Privacy and data security issues are increasingly coming under scrutiny from other regulators. The ACCC is increasingly taking action on privacy and data handling issues under its competition and consumer law powers. Further, in an Australian first, the corporate and financial services regulator (ASIC) recently commenced proceedings alleging that various cybersecurity issues gave rise to breaches of the Corporations Act 2001 (Cth).34

In addition, APRA, the body charged with overseeing banks, insurers and superannuation entities to promote financial stability in Australia, has enacted various prudential standards placing comprehensive cybersecurity obligations on regulated entities. APRA is active in enforcing these requirements (see Section IX).

ii Recent enforcement cases

OAIC determination against Uber35

In July 2021, the OAIC published its determination against Uber Technologies, Inc and Uber BV, which found that they interfered with the privacy of an estimated 1.2 million Australians by failing to comply with:

  1. the requirement in APP 11.1 to take reasonable steps to protect personal information against unauthorised access; and
  2. the requirement in APP 11.2 to take reasonable steps to delete or de-identify personal information that is no longer needed for a permitted purpose.

The OAIC also found that the Uber companies failed to comply with the requirement in APP 1.2 to take reasonable steps to implement practices, procedures and systems to ensure compliance with the APPs.

The OAIC's investigation into Uber was prompted by a cyberattack experienced by Uber in 2016.

The OAIC made a number of declarations, including that the Uber companies must prepare relevant policies (such as data retention and destruction policies) and engage an independent third party to report on compliance.

The OAIC did not award compensation, stating that it is not authorised under the Privacy Act to award compensation simply because an organisation has breached the Act – an affected individual must supply evidence of loss or damage to be entitled to a remedy.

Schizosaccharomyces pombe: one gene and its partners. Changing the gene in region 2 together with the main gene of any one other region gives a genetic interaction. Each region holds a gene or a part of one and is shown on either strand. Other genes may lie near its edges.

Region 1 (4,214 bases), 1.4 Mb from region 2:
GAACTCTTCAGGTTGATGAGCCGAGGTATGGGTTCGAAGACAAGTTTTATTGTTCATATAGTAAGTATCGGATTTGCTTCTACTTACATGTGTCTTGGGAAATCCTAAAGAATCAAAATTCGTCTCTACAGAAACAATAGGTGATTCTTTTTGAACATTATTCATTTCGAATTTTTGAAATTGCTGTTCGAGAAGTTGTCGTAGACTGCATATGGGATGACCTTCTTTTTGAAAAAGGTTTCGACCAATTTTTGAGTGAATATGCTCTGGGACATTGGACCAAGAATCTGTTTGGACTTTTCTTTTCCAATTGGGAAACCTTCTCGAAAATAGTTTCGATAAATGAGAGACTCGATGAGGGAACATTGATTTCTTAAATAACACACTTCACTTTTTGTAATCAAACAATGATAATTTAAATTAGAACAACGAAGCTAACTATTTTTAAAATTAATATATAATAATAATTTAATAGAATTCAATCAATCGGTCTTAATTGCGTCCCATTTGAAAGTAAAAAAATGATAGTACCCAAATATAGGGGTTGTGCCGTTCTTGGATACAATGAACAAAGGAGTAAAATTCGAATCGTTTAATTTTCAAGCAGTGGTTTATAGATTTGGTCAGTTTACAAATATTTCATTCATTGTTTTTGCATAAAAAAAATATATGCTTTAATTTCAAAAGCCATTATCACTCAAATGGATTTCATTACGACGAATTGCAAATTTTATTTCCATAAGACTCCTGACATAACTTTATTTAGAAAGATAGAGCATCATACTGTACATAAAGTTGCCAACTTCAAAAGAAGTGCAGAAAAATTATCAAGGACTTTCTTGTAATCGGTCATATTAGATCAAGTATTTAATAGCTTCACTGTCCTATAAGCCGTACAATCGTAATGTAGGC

OAIC determination against the Department of Home Affairs36

In January 2021, the OAIC published its determination against the Department of Home Affairs (a federal government agency), which found that the Department had interfered with the privacy of 9,231 detainees in immigration detention by mistakenly publishing their information on a public website. This was determined to be an unauthorised disclosure of personal information and a failure to take reasonable steps to protect personal information.

This determination is significant because it was the first representative action where the OAIC awarded compensation for non-economic loss to individuals affected by a mass data breach. The compensation ranged from A$500 to A$20,000 per person, depending on the severity of the impact on each individual.

OAIC determination against Flight Centre37

In December 2020, the OAIC published its determination against Flight Centre Travel Group Ltd, which found that Flight Centre had interfered with the privacy of almost 7,000 customers by failing to comply with:

  1. the requirement in APP 1.2 to take reasonable steps to implement practices, procedures and systems to ensure compliance with the APPs;
  2. the requirement in APP 6.1, by disclosing personal information to third parties without consent, for a purpose other than the primary purpose of collection; and
  3. the requirement in APP 11.1 to take reasonable steps to protect personal information against misuse and loss and from unauthorised access, modification or disclosure.

Flight Centre had accidentally disclosed personal information (including credit card and passport information) to third parties without consent, during a 'design jam'.

The OAIC declared that Flight Centre must not repeat the conduct but did not take any other action (perhaps due to Flight Centre's prompt response to the incident, cooperation with the OAIC and attempts to lessen the impact on individuals (including by making payments to replace passports)).